​Namely: Soy free and Grain free. 

I didn't elaborate on these diets because they are self explanatory and because for the most part they should be a component of other diets and I wouldn't recommend using them in isolation.

But, to complete the data let's go over them...

Soy free diet
Wheat free diet

Soy Free Diet: 63% of people felt better, 1.2% of people felt worse and 35% had a reduction in antibodies while on this diet.

​Grain Free Diet: 81% of people felt better, 0.74% of people felt worse and 28% had a reduction in antibodies on this diet. 

Diets you should avoid or proceed with caution if you have Hashimoto's or Hypothyroidism

​Having gone through diets that are beneficial to people with Hashimoto's we should also go over some diets that you should avoid if you have this condition.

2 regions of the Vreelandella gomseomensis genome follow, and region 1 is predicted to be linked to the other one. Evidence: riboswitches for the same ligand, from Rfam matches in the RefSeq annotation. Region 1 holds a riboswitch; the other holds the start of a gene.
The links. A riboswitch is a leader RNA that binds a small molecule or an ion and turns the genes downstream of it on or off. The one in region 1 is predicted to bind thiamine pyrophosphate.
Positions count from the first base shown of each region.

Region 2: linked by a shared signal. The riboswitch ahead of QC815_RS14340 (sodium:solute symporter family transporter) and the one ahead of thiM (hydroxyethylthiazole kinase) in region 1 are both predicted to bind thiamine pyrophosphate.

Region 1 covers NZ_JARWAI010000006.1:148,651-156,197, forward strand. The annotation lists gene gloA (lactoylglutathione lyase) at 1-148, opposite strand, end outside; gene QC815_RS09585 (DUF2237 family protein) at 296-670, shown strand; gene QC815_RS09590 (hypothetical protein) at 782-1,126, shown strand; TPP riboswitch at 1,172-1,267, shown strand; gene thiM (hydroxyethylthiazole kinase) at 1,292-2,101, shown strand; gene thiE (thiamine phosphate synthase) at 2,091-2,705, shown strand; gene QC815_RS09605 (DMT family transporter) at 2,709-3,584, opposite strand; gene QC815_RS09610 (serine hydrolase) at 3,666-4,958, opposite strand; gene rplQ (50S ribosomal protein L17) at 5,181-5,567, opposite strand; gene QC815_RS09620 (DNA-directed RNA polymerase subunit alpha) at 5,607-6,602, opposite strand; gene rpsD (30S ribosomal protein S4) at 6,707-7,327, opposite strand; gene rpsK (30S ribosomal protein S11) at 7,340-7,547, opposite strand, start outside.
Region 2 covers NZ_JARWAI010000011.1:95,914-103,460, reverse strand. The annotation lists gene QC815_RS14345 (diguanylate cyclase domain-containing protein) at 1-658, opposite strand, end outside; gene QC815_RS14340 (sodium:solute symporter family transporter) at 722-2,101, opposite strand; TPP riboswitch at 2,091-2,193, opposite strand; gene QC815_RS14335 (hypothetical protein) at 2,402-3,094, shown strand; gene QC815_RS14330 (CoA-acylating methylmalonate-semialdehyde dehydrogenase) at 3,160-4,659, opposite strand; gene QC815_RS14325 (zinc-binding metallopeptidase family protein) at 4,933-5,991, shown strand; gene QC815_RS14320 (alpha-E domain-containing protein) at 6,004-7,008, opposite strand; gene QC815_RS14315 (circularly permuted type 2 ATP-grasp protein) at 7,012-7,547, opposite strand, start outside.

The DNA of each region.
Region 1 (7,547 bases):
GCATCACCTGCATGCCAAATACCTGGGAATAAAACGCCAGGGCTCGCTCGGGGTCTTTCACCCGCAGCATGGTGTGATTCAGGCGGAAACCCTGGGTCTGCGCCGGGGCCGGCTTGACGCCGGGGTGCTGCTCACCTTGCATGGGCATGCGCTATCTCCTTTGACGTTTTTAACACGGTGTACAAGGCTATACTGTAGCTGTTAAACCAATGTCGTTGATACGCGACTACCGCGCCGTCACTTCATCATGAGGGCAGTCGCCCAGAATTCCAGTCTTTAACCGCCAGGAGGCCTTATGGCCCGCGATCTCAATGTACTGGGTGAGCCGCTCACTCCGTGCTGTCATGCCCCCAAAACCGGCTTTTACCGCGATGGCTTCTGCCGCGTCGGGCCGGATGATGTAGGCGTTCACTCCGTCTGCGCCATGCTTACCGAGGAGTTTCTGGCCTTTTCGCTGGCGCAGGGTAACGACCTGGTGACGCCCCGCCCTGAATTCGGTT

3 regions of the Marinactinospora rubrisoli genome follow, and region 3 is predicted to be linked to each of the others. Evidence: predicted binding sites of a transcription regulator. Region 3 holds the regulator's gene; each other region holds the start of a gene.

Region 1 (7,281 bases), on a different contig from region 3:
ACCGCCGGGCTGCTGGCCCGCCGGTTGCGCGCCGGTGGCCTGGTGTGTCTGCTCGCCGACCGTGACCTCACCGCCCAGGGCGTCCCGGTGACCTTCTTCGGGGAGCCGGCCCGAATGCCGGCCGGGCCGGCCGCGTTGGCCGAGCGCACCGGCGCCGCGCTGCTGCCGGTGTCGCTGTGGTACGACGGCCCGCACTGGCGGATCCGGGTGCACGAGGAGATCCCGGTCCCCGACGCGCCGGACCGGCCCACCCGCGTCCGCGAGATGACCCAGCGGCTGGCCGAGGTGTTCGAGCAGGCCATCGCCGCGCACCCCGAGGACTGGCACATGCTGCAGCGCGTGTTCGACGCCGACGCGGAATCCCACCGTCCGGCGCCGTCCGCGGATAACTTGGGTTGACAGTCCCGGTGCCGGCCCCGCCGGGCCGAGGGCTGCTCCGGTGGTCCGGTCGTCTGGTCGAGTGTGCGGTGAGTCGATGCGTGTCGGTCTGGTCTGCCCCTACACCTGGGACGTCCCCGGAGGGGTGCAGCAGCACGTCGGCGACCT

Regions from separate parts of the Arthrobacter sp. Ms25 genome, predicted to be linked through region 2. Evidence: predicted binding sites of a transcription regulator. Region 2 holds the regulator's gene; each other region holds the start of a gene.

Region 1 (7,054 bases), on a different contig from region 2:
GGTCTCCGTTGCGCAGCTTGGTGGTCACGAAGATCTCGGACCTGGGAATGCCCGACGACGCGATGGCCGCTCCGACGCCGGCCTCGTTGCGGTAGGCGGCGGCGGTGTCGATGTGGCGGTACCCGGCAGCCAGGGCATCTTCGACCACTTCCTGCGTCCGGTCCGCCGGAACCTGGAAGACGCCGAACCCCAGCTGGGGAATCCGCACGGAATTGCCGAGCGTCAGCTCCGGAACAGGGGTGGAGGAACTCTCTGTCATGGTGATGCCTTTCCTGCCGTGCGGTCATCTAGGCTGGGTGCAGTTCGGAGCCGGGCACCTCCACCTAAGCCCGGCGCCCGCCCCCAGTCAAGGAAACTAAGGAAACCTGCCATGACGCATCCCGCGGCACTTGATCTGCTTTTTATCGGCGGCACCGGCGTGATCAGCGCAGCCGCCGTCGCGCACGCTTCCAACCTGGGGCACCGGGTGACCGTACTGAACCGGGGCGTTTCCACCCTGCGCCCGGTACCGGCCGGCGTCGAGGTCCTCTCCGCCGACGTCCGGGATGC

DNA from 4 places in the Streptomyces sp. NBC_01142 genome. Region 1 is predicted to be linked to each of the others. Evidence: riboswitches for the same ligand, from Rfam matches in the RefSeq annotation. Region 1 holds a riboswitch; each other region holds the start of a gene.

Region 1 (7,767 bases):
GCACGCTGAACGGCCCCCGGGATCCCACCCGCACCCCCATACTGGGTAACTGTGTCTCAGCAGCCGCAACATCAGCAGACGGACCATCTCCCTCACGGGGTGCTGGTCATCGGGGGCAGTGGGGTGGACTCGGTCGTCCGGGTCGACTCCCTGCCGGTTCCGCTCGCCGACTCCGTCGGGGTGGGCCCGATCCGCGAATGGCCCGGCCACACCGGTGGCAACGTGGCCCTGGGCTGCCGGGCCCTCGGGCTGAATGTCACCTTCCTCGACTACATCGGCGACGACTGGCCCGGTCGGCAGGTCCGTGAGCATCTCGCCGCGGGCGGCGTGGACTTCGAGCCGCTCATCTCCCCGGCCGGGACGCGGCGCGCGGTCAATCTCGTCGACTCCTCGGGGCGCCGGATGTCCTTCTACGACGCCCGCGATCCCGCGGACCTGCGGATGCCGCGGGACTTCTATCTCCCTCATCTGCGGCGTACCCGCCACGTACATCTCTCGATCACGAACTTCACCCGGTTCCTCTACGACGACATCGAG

Some of these diets should be avoided at all costs and others can be used but only if you are working with a skilled practitioner who understands your condition. 

​Let's dive in:


Low Fat Diets

Why you should avoid this diet: 

I'm referring to the typical low fat diet that modern medicine and the conventional media recommends for weight loss and better health. 

Despite these widespread recommendations and belief that a low fat diet is somehow healthy for your heart and waistline, none of these reported "facts" are supported by the literature.

Low fat diets (even diets low in saturated fat) have never been shown to be effective for weight loss or heart health but they are unfortunately pushed by almost every Doctor and Cardiologist you may see.

Low fat diet pyramid

This is especially important for patients with Hashimoto's or Hypothyroidism because these patients commonly have problems with weight. They are often told to "eat less and exercise more" for weight loss.

Hashimoto's patients commonly have cholesterol problems as well (due to low thyroid function) and are commonly told to "eat less red meat". The problem is: these people don't have a cholesterol problem, they have a thyroid problem. ​

Unfortunately nowadays low fat has become synonymous with high sugar. Foods that have "low fat" or "non fat" on the label should be avoided at all costs.